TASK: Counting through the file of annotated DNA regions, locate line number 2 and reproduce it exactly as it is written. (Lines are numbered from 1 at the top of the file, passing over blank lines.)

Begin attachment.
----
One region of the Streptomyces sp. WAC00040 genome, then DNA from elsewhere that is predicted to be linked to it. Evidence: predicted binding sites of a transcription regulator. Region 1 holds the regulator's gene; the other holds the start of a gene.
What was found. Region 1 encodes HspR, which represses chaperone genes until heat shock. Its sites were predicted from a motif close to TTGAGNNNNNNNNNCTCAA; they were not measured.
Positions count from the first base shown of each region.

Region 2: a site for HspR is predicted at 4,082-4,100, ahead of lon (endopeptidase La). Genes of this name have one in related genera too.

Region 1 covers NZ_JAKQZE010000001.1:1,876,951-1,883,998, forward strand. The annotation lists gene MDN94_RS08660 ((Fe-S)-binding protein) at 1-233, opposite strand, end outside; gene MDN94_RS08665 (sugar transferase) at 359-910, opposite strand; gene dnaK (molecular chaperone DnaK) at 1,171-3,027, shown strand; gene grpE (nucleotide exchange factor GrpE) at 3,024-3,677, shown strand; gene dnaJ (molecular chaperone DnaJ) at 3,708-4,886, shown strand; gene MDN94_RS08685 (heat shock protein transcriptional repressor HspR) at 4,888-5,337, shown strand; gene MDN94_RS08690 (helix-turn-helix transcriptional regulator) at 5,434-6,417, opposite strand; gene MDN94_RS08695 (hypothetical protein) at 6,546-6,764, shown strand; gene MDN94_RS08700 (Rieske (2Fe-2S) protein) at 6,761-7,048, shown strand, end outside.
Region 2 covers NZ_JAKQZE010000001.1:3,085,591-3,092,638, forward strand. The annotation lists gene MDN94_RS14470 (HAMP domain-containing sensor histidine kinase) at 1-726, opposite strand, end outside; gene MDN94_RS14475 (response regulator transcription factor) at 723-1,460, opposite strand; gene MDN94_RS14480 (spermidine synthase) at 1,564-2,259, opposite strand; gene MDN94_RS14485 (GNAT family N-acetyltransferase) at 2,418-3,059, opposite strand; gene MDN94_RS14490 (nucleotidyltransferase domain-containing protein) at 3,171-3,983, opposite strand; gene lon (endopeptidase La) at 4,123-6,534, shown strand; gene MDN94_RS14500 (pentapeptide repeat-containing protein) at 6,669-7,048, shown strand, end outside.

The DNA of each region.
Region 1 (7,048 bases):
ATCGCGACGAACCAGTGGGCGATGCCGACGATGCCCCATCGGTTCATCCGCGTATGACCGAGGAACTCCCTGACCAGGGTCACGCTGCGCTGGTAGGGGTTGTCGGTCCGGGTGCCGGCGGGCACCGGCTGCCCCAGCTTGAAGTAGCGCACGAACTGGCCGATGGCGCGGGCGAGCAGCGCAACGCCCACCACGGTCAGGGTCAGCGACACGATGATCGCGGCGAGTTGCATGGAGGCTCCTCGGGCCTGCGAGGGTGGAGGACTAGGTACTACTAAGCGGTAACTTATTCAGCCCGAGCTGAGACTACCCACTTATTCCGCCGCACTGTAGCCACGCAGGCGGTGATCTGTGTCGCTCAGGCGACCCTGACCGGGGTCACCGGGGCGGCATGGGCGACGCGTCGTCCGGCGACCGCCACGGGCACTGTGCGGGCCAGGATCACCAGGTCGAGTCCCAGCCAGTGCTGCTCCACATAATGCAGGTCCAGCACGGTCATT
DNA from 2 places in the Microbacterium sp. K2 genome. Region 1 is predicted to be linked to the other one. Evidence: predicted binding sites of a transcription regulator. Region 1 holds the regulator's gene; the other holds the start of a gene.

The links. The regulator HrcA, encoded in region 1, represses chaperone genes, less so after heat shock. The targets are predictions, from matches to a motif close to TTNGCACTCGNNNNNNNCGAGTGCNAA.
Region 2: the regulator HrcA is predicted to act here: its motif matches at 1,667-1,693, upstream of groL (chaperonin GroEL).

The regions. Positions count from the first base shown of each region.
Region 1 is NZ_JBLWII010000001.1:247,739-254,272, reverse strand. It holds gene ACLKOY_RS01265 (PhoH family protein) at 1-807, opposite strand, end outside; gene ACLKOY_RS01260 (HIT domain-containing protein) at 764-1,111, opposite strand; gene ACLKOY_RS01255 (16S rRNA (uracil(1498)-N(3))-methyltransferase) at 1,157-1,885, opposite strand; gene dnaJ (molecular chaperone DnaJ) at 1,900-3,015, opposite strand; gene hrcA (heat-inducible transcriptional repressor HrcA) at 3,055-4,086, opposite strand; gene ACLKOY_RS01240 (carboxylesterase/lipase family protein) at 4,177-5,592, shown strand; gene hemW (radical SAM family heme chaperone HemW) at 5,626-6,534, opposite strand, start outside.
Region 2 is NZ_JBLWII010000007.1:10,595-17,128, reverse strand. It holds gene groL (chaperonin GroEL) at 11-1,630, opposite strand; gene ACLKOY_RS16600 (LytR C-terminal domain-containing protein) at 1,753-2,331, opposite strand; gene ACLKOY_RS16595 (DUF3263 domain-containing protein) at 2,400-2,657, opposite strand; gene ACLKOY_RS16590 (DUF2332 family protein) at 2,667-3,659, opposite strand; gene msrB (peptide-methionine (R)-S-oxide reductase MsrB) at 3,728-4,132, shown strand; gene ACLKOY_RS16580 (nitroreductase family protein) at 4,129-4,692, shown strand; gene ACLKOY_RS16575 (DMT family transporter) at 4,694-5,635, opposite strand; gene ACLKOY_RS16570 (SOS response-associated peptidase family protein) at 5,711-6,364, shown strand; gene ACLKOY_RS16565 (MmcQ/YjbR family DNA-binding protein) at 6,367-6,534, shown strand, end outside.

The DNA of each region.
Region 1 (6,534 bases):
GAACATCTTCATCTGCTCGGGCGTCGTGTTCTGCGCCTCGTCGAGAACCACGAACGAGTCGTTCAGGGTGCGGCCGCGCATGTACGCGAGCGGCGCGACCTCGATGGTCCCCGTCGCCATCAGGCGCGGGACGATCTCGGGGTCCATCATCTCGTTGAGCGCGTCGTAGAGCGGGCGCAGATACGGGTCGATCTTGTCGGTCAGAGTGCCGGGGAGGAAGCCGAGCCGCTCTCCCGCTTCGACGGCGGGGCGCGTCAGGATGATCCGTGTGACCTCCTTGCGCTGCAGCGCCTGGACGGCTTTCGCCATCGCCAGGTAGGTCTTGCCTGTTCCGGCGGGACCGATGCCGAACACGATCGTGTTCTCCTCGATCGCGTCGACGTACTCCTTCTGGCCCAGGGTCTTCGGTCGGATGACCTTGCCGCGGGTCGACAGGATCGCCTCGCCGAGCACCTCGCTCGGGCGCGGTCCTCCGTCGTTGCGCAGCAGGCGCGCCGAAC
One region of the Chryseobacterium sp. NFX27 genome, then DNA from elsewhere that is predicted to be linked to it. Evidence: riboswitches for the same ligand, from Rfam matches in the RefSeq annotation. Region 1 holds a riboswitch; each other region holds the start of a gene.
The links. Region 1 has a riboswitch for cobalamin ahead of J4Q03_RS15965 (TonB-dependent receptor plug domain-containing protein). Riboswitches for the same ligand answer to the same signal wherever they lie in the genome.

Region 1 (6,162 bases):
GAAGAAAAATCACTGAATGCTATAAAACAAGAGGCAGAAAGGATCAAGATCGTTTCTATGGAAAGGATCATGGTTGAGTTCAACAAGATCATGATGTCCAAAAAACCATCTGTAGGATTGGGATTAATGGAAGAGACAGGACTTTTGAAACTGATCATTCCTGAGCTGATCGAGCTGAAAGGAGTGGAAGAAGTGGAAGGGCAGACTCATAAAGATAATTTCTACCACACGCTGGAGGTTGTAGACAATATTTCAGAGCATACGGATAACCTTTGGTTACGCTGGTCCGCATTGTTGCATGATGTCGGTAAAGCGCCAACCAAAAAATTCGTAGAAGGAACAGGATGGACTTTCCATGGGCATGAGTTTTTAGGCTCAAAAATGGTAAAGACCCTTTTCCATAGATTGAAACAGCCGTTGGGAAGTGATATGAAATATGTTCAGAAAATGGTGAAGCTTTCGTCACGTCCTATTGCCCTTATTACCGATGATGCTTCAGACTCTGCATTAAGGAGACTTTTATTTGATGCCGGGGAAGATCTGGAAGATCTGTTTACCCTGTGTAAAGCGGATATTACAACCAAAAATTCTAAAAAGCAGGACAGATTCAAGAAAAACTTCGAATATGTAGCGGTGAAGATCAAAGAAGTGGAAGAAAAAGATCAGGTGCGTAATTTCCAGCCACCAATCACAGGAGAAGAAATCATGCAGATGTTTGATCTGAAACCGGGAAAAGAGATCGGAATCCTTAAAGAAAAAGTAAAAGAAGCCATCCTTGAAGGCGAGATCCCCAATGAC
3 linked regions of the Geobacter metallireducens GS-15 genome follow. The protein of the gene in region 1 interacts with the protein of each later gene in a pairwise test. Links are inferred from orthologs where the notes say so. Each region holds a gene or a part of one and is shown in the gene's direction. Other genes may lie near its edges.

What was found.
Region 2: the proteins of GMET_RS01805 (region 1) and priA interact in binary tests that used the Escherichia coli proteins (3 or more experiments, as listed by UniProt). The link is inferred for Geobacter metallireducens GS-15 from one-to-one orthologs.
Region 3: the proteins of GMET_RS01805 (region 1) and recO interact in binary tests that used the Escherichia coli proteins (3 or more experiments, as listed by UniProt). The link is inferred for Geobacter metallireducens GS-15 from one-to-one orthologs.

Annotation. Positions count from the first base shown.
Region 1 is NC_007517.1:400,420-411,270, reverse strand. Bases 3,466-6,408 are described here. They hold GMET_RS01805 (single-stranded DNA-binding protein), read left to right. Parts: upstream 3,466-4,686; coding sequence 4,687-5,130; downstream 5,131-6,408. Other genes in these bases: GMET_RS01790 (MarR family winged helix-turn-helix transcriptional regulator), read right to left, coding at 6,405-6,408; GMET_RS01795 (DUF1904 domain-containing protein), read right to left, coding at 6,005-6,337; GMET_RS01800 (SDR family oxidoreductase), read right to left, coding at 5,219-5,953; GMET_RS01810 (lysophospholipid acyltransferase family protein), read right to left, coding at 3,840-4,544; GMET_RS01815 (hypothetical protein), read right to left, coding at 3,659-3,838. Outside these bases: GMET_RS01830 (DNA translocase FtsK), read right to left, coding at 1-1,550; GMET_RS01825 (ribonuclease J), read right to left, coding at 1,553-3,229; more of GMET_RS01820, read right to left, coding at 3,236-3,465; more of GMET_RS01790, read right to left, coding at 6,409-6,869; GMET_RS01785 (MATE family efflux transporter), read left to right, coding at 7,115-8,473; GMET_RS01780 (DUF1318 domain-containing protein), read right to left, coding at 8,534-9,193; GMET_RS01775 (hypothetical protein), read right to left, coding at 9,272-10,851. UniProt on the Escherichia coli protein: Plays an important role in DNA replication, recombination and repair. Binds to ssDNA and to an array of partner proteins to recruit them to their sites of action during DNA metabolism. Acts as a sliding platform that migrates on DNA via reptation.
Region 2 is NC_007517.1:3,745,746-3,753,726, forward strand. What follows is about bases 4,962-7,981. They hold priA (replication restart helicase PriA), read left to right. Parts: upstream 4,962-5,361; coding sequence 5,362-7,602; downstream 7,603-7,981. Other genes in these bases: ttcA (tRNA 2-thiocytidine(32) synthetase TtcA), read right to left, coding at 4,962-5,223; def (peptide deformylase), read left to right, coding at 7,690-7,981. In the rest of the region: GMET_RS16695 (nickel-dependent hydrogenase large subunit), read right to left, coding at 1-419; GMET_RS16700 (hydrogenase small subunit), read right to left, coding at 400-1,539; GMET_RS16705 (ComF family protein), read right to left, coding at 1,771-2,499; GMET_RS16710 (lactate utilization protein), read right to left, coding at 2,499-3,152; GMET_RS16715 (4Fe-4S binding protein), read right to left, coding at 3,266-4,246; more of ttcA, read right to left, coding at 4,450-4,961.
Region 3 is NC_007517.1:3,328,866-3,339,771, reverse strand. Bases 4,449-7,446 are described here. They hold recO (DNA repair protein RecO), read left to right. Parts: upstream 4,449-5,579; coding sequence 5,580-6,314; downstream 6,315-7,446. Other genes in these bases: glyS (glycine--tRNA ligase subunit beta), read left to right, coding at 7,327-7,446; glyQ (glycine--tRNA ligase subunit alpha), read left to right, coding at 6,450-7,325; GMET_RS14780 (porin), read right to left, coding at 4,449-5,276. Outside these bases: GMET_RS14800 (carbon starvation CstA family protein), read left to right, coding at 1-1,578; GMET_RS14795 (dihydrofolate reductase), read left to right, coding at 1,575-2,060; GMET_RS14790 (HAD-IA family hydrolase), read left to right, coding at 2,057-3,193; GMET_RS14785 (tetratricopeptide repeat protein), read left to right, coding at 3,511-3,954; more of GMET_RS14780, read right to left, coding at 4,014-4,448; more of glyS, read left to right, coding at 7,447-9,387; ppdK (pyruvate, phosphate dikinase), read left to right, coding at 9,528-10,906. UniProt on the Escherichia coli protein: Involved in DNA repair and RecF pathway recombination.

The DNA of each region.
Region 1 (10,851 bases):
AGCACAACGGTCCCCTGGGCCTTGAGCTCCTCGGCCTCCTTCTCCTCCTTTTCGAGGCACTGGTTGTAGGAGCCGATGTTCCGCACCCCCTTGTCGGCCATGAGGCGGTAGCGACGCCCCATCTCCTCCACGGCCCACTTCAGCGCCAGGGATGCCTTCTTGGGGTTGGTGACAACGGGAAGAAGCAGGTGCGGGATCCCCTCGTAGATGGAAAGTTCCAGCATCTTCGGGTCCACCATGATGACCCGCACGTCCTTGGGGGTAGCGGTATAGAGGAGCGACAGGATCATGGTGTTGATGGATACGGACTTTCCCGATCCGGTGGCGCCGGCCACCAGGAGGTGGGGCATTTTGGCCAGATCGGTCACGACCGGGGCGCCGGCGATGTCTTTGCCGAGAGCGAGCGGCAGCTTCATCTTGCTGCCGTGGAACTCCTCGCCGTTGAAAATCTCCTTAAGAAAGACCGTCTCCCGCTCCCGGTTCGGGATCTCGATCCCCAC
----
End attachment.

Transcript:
What was found. Region 1 encodes HspR, which represses chaperone genes until heat shock. Its sites were predicted from a motif close to TTGAGNNNNNNNNNCTCAA; they were not measured.